You may remember that several months ago, President Trump issued an order that the DACA (or Dreamer) program, which grants children of illegal immigrants authorization to work in the United States, would end on March 5, 2018. You may have also heard in the news recently that the US Supreme Court declined to hear a challenge to the President’s DACA order at this time, saying it must first be heard by the circuit appeals court.
What does that mean?
After the President issued the order ending the program, the order was immediately challenged in federal district courts, and two judges issued injunctions putting the order on hold. That meant that Dreamers could still apply for renewals of their DACA work authorizations while the legality of the order was litigated.
The Supreme Court’s decision to not hear the case means that Dreamers will continue to be able to apply for renewals of their work authorizations – most likely well beyond the March 5, 2018 deadline given the glacial pace with which most litigation progresses.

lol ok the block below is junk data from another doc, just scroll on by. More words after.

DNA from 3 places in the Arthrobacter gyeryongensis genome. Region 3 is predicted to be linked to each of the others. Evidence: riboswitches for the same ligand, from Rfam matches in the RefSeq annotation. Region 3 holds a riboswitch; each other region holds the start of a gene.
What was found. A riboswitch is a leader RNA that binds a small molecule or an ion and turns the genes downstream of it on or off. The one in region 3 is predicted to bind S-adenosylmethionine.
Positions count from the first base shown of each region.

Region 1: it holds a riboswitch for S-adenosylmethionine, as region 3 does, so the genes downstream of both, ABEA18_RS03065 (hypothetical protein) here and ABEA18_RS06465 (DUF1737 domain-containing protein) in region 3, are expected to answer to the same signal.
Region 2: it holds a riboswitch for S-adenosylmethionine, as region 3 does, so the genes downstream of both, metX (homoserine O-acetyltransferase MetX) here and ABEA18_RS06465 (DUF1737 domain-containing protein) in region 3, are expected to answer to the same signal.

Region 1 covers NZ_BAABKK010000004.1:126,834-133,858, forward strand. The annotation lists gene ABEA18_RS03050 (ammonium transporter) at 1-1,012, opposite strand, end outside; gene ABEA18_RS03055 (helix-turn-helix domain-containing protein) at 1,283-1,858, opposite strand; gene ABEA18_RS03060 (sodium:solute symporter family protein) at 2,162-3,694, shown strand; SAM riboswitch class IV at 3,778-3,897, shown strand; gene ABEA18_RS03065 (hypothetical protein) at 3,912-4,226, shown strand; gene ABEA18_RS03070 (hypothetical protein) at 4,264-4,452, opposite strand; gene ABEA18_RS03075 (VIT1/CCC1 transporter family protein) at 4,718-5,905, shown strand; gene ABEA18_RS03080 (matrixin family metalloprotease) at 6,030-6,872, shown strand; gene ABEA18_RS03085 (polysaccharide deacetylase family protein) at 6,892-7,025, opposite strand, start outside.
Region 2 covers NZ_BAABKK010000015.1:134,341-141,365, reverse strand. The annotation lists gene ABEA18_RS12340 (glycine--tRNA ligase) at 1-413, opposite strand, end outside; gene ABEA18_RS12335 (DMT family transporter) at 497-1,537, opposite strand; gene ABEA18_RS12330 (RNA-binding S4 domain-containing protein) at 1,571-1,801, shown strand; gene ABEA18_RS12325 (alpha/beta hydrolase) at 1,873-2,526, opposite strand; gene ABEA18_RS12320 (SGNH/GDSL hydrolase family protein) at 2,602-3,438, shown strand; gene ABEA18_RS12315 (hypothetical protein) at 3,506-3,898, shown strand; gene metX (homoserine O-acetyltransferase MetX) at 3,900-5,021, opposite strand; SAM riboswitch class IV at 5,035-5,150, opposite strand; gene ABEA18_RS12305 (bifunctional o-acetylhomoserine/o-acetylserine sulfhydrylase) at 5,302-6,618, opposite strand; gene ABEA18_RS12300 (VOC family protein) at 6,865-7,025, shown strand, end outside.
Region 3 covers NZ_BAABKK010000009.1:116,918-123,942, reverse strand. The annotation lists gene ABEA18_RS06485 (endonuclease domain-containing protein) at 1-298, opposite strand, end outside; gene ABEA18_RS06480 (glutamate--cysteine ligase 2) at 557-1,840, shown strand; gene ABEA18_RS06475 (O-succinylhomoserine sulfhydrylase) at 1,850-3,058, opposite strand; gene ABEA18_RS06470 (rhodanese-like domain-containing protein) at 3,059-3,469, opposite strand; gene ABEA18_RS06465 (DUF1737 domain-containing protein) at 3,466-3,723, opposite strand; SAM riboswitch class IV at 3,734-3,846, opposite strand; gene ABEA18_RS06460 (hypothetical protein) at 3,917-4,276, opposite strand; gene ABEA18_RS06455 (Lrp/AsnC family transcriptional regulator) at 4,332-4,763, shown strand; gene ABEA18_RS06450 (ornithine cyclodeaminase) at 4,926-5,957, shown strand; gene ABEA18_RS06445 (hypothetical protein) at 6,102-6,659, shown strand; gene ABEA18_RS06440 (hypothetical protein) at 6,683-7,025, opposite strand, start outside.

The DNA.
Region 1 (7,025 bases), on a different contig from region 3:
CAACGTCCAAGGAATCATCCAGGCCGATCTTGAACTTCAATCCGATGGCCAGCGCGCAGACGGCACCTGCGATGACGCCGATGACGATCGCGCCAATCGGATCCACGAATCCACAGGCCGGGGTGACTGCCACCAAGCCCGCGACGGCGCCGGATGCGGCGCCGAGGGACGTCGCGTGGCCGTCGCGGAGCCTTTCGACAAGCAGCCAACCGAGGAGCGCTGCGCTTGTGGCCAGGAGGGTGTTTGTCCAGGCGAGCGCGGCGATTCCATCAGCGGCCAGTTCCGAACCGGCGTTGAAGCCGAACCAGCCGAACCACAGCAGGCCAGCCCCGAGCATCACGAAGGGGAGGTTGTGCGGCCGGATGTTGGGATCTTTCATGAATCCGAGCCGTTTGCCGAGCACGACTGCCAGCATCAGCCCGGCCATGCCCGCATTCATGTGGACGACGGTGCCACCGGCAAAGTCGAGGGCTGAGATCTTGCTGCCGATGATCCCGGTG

What does this mean for your organization?
It means nothing has changed from where we have been for the last several months. Any current DACA authorizations are still valid, and those employees may continue to apply for renewals if their authorization is expiring. Dreamers cannot be treated differently from other employees in any way, although if a Dreamer’s authorization to work expires without renewal, you would be required to terminate the employee for not having valid work authorization.
We’ll continue to monitor the status of DACA as it moves its way through the court systems. If you have any questions in the meantime, let us know!